MUCINS AND COLON CANCER PROGRESSION

  • Velcich, Anna (PI)

Project: Research project

Project Details

Description

DESCRIPTION: Regulation of the MUC2 locus and the consequences of loss of mucins in colon tumorigenesis will be investigated by pursuing the effects of an Apc mutation on goblet cell differentiation and the ability of loss of mucins to promote tumorigenesis in genetically initiated tumors. Novel genetic mouse models will be used in which there is targeted inactivation of the mouse Muc2 gene, and goblet cells are specifically labelled by the expression of beta-gal linked to the promoter of the human MUC2 gene. The project stems from three observations: (1) In human aberrant crypt foci (ACF) early preneoplastic lesions, there is depletion of goblet cells and a depletion of the mucins they produce. (2) The genetically initiated mouse model Apc 1638, which has a targeted inactivation of the Apc gene and recapitulates the phenotype of FAP individuals, also develops ACF that, as in humans, show depletion of goblet cells. (3) The phenotype of a genetically initiated mouse (i.e., with a mutation in apc) is attenuated by cyclooxygenase 2 (COX2) gene inactivation, providing compelling evidence that COX2 is involved in the development of colon cancer. The cloning, structural and functional analysis of the mouse MUC2 locus will be completed for two reasons: to guide construction of transgenics to identify the elements necessary for lineage specific expression (to be used under Aim 4) by comparison of the human and mouse regulatory elements; and to provide reagents for development of the Muc2 null mouse. Since a loss of mucins is an early event in ACF formation in human and mouse models, the Muc2-/- mouse to be developed, in combination with the Apc 1638 mouse (GI tumorigenesis is preceded by the development of ACF), will permit the determination of how mucin loss influences tumor development. The MUC2/beta-gal transgenic mice will also allow determination of whether mutation of Apc perturbs the differentiation pathway of the goblet cell lineage; alterations in the timing and early pathological lesions of this process will also be defined. Finally, studies will test the hypothesis that the loss of protective mucins (which happens in ACF, early in progression) leads to an inflammatory response that may be linked to induction of COX2 (a critical element in colon tumorigenesis), thereby demonstrating that loss of mucins can be a promoter of APC-initiated tumors. Mouse models already available (APC 1638 and COX2 -/-), as well as those to be developed in this proposal (Muc2 -/-, MUC2/beta-gal), will be used to test this hypothesis.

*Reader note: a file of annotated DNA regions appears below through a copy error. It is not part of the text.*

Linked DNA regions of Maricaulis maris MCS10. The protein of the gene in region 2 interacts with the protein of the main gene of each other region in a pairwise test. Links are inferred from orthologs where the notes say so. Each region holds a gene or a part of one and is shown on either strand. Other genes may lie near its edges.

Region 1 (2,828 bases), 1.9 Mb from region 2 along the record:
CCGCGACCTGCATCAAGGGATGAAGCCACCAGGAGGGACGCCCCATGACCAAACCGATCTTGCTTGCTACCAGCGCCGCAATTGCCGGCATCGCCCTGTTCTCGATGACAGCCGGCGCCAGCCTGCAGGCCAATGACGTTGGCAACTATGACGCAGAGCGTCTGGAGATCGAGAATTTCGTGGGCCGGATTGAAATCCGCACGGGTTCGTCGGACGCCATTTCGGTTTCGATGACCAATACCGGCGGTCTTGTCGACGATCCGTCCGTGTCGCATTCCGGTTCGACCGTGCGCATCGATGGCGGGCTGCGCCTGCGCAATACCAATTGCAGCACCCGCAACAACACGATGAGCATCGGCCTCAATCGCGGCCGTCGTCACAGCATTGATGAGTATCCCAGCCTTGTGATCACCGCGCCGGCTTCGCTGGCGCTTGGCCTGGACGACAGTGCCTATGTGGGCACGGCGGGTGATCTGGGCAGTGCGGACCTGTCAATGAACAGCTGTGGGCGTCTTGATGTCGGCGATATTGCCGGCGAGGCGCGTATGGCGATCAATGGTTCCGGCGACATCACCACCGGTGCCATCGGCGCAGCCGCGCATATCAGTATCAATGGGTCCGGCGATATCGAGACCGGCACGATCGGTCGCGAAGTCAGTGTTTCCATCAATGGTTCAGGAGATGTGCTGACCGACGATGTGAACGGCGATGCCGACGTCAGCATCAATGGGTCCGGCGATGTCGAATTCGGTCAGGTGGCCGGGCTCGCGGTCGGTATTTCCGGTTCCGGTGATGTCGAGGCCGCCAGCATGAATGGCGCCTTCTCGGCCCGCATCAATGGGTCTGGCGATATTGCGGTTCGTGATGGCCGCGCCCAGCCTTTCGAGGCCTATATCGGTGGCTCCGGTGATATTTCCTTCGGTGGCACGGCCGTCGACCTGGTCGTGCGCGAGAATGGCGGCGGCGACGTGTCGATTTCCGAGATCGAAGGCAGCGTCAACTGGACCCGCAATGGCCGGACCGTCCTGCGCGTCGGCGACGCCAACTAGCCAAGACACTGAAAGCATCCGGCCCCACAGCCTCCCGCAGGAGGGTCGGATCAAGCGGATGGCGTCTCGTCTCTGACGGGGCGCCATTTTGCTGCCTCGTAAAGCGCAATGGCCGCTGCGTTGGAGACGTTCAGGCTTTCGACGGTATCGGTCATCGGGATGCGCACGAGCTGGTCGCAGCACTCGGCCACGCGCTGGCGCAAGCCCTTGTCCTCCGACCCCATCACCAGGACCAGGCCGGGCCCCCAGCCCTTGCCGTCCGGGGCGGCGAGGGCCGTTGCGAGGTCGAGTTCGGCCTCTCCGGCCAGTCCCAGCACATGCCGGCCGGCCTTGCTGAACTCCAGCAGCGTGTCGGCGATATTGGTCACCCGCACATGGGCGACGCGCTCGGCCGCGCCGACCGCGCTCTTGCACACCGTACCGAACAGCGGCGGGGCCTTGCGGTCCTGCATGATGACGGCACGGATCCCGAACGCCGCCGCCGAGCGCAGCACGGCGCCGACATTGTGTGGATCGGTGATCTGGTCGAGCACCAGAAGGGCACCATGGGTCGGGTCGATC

StatusFinished
Effective start/end date12/15/9711/30/01

Funding

  • National Institutes of Health
  • National Institutes of Health
  • National Institutes of Health: $184,263.00

ASJC

  • Medicine(all)

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